12 gifts of nature

Atlantic puffins (Photo by Bill Caulfeild-Browne)

Atlantic puffins (Photo by Bill Caulfeild-Browne)

December 11, 2019 | by Wendy Ho

Every year, the holidays rush by. Anticipation builds, the festive spirit fills the air, holiday jingles loop on. For some, the rush to fill stockings and pick out the perfect gift is both challenging and stressful, but it doesn’t have to be. This year, I'm taking a minimalist approach and cuddle up with my daughters to watch documentaries about animals that I know they'll love, and hope they'll find nature awe-inspiring. You, too, can help spread some holiday cheer to some of our furry friends.

The Nature Conservancy of Canada’s popular Gifts of Canadian Nature initiative offers symbolic gifts, e-cards and eco-friendly paperless gifts to share with your loved ones.

Learn about some of the species you can symbolically adopt with a Gift of Canadian Nature by singing along to our rendition of "12 Days of Christmas", below:

On the first day of Christmas my true love gave to me…

An Atlantic puffin swimming in the sea

These iconic diving birds spend most of their life at sea. In winter, they shed their vibrant plumage and their beak turns drab and darker after breeding season. They become temporarily flightless at the end of the season until spring arrives and new feathers replace the old ones. Did you know that a puffin can hold up to 61 fish in its beak?

Two snowy owls camouflaging

Snowy owl (Photo by ThinkStock)

Snowy owl (Photo by ThinkStock)

An enduring symbol of Canada’s North, snowy owls are one of the heaviest owls in North America. You won’t usually find them hooting from trees. When overwintering in southern Canada, snowy owls prefer prairies and open fields similar to their tundra habitat, often camouflaging with the snow. Adult male owls are usually pure white in colour, while females are darker with feathers barred with dark brown.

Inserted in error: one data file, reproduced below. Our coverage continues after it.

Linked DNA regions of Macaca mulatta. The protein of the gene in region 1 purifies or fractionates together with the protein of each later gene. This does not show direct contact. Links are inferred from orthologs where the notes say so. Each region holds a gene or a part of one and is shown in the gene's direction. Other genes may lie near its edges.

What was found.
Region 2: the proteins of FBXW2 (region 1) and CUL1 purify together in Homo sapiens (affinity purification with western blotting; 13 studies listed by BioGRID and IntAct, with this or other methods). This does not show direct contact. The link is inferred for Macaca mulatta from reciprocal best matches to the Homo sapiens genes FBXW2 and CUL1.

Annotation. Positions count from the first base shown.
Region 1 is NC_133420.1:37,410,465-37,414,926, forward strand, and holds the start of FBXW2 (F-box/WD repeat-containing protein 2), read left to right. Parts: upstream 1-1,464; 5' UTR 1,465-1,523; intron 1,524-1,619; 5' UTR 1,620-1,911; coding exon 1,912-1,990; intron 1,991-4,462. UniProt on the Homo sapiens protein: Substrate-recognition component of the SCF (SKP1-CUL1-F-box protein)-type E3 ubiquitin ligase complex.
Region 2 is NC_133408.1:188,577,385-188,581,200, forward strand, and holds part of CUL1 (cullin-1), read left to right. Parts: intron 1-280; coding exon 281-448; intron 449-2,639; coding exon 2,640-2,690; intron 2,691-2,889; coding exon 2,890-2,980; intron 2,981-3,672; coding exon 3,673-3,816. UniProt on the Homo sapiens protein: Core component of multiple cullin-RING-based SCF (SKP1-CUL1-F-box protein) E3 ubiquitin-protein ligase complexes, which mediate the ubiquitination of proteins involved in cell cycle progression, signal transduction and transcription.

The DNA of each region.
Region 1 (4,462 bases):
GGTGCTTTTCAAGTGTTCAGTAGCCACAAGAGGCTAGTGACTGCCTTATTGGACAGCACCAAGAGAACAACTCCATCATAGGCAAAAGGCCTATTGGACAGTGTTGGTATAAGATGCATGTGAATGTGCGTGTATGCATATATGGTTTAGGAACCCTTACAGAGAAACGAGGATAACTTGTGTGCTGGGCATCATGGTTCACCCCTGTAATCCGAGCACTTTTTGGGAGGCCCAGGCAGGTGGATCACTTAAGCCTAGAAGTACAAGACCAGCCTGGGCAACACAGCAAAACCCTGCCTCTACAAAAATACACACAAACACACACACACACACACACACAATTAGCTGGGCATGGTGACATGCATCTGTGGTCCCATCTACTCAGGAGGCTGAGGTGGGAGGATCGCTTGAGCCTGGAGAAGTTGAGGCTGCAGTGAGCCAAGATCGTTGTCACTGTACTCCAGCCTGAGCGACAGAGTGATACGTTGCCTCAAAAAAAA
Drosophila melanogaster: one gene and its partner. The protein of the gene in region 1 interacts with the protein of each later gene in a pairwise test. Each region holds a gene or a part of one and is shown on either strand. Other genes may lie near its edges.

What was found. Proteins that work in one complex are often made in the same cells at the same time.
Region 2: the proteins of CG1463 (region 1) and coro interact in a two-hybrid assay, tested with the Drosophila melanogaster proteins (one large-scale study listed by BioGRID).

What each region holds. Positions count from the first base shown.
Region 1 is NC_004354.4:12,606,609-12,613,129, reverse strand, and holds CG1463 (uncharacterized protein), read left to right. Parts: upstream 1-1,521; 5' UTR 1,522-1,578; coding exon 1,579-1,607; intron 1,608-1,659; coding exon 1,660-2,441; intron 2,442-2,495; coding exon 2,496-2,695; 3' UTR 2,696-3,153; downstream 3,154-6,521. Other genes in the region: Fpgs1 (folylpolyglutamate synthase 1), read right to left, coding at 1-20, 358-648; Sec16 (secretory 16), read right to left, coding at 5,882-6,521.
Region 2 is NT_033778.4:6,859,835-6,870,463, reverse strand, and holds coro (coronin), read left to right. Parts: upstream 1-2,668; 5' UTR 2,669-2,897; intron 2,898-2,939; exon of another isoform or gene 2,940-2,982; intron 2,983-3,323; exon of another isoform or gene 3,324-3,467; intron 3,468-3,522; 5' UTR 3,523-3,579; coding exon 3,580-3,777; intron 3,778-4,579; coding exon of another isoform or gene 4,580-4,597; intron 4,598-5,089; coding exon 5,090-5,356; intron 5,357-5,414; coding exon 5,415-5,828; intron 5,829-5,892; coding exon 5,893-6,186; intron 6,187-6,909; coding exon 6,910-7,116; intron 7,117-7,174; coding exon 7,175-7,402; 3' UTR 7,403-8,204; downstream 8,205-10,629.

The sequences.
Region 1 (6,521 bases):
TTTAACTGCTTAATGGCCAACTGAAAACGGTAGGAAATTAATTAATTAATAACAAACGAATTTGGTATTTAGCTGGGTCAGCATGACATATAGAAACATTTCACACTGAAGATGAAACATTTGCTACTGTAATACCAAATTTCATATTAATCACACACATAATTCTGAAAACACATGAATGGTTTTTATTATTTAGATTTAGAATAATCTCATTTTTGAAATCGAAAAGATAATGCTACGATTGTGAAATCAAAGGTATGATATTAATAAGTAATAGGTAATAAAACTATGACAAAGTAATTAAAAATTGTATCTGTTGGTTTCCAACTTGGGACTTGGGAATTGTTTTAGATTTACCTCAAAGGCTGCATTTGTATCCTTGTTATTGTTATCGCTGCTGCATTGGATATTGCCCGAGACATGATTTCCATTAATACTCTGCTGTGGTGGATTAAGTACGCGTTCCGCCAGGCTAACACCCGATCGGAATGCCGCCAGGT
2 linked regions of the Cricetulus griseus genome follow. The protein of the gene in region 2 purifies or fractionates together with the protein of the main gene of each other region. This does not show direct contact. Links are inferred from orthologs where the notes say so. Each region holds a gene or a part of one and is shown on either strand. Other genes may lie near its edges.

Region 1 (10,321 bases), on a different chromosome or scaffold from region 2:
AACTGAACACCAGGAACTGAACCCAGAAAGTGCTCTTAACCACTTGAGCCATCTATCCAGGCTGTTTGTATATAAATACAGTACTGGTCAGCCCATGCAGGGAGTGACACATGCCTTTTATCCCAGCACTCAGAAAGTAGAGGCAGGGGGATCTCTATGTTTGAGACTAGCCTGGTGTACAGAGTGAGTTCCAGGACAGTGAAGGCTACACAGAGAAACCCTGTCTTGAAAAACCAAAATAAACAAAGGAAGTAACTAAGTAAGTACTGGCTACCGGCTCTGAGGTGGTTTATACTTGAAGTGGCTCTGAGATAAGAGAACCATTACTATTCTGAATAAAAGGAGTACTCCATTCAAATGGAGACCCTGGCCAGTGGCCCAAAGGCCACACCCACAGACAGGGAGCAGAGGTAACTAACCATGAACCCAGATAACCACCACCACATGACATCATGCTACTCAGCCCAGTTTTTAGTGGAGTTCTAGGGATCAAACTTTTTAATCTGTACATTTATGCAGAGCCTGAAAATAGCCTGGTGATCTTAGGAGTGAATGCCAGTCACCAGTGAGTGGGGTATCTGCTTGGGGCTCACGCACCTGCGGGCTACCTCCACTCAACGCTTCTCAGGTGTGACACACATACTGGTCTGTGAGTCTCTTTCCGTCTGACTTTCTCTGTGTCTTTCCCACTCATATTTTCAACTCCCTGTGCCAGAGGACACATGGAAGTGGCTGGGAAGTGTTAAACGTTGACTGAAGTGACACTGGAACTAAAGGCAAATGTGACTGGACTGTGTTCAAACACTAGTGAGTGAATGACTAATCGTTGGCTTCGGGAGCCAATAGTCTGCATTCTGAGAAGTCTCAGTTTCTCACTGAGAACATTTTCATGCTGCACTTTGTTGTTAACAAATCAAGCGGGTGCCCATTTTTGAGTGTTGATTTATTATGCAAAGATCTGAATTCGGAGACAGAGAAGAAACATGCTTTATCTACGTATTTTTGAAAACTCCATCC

Three bald eagles fishing

North America’s largest bird of prey also builds the largest nest of all birds on the continent. A bald eagle’s sharp eyesight (they can see three to four times further than humans) helps them spot prey, including fish, waterfowl and mammals, with precision. Did you know that if a bald eagle loses a feather on one wing, it will shed a feather on the other wing in order to keep its balance?

Four western bluebirds singing

These cheery blue- and rust-coloured songbirds can be found in parts of BC and Alberta. The coastal population in BC had disappeared by 1995, but there have been ongoing efforts to bring it back. You can help western bluebirds by setting up nest boxes.

Five wolverines prowling

Wolverine (Photo by Dreamstime)

Wolverine (Photo by Dreamstime)

The Latin name for wolverines, Gulo gulo, means “glutton,” which describes the species’ voracious appetite, as it eats almost anything that crosses its path. They also have another name — skunk bear — thanks to their habit of marking food and landmarks with their musk. Despite their fearsome reputation, wolverines are shy and wary of humans.

Six plains bison roaming

Plains bison calves, Old Man on His Back, SK (Photo by Don Getty)

Plains bison calves, Old Man on His Back, SK (Photo by Don Getty)